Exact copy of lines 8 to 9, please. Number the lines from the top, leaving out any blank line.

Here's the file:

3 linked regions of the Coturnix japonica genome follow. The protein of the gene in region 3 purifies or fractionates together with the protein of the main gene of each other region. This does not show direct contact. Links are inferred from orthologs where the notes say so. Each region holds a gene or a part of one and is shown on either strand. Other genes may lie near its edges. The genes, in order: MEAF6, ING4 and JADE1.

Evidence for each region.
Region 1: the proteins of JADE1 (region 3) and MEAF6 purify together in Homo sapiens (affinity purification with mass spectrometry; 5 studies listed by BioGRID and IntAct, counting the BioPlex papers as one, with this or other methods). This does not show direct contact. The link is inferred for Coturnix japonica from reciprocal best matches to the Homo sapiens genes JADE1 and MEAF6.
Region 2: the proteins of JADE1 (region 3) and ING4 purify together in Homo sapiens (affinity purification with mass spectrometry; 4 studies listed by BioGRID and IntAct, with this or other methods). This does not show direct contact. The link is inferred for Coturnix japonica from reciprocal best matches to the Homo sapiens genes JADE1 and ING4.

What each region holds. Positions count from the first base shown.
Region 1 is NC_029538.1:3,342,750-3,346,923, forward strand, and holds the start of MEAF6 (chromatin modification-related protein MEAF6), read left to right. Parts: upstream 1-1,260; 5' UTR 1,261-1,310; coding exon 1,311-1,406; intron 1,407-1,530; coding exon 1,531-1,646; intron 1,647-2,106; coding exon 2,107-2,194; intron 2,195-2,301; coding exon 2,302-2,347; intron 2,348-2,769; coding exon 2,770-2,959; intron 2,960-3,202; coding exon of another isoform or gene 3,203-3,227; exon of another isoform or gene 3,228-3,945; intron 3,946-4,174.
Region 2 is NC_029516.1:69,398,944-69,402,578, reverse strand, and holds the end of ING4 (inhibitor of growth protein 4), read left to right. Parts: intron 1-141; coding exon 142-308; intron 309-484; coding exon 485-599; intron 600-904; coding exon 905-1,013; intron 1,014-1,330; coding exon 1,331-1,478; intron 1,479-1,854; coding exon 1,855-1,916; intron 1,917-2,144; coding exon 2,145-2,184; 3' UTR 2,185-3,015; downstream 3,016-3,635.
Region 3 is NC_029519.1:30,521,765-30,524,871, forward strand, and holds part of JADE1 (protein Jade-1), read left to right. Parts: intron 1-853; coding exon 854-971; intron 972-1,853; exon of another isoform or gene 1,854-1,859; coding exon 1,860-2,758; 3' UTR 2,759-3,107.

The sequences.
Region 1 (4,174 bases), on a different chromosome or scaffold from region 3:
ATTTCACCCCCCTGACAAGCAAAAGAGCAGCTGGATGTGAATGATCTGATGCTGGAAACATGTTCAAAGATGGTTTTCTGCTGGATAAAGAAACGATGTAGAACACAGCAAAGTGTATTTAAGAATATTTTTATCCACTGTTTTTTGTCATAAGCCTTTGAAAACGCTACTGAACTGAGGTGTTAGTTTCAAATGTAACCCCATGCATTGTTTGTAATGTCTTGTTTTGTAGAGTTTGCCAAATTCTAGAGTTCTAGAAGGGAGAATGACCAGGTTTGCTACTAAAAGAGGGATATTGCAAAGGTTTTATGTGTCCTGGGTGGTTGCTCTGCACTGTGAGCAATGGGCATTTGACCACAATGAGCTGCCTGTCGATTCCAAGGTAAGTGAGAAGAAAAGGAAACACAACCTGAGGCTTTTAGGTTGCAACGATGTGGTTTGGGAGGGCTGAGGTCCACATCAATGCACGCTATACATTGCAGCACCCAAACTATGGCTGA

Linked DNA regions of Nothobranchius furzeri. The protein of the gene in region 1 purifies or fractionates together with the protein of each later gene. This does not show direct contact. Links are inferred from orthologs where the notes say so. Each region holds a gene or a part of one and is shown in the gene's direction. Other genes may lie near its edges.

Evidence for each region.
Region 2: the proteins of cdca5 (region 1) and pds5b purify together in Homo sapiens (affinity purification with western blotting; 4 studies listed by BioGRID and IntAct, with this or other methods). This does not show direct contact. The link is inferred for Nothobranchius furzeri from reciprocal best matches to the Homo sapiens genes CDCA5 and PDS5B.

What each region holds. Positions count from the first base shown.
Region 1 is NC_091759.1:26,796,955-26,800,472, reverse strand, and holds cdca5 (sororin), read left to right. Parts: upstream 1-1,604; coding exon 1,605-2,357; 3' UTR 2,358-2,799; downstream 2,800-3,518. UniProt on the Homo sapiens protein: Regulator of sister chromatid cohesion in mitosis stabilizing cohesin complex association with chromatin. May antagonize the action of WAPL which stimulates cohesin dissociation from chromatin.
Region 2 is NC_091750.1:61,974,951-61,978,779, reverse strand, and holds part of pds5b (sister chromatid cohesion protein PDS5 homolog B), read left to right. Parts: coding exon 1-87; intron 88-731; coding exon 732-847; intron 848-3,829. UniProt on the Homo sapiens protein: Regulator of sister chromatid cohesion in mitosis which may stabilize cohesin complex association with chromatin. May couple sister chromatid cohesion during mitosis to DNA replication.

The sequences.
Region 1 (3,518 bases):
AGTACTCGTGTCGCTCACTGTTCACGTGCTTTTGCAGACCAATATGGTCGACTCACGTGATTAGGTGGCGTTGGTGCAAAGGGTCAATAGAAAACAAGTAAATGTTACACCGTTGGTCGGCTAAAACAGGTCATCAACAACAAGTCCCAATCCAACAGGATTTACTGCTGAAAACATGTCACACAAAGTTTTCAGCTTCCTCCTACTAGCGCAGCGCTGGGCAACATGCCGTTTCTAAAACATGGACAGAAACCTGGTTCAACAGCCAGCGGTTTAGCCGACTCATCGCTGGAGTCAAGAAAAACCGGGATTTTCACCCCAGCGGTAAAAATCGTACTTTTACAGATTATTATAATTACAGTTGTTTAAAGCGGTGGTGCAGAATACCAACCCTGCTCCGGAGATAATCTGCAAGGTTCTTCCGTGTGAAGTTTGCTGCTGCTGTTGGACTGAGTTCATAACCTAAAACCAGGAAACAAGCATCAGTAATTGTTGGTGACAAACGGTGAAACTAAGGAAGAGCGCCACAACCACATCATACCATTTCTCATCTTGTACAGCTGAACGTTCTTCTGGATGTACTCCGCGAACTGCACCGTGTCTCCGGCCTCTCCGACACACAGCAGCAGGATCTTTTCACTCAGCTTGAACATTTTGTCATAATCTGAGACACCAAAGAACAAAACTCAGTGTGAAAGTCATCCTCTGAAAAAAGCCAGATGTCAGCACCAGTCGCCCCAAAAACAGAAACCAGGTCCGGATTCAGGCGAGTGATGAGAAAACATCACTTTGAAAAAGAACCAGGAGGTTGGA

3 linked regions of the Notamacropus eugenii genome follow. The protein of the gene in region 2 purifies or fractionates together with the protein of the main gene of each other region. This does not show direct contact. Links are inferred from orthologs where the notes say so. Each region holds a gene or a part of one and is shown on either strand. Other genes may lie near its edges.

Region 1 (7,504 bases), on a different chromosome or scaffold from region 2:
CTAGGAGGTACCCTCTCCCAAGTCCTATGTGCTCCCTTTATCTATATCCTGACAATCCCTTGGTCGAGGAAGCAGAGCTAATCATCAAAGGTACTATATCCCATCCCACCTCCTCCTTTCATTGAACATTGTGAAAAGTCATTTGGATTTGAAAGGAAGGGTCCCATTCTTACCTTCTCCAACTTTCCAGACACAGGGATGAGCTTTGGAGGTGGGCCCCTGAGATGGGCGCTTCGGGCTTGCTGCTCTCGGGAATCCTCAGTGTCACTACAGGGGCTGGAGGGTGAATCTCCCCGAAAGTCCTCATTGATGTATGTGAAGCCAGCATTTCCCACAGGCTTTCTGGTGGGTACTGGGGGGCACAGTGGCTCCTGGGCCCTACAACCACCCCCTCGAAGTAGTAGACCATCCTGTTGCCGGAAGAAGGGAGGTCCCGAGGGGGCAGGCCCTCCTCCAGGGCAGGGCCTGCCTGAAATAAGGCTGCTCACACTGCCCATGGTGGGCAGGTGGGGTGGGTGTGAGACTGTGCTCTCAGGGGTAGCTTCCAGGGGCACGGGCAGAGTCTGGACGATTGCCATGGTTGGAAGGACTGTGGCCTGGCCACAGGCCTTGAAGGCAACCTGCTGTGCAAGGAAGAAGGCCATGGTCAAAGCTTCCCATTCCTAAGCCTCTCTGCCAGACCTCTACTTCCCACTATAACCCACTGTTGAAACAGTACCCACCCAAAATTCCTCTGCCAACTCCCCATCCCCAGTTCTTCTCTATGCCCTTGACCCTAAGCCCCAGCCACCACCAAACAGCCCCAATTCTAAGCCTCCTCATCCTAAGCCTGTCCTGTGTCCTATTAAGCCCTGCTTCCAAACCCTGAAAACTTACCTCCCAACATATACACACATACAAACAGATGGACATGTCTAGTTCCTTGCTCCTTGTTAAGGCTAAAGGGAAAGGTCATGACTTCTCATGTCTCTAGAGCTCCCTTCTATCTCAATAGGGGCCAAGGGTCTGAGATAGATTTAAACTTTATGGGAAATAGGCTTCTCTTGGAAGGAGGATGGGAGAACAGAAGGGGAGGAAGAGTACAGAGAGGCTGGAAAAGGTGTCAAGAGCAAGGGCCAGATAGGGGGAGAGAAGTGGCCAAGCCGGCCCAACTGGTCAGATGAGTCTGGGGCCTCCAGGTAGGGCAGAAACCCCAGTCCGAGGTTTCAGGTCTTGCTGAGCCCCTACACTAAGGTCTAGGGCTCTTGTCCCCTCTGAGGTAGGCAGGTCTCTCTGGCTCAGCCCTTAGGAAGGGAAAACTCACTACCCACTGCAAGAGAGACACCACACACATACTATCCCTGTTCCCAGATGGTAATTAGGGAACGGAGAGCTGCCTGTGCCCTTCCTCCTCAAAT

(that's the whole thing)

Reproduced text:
Region 3 is NC_029519.1:30,521,765-30,524,871, forward strand, and holds part of JADE1 (protein Jade-1), read left to right. Parts: intron 1-853; coding exon 854-971; intron 972-1,853; exon of another isoform or gene 1,854-1,859; coding exon 1,860-2,758; 3' UTR 2,759-3,107.

The sequences.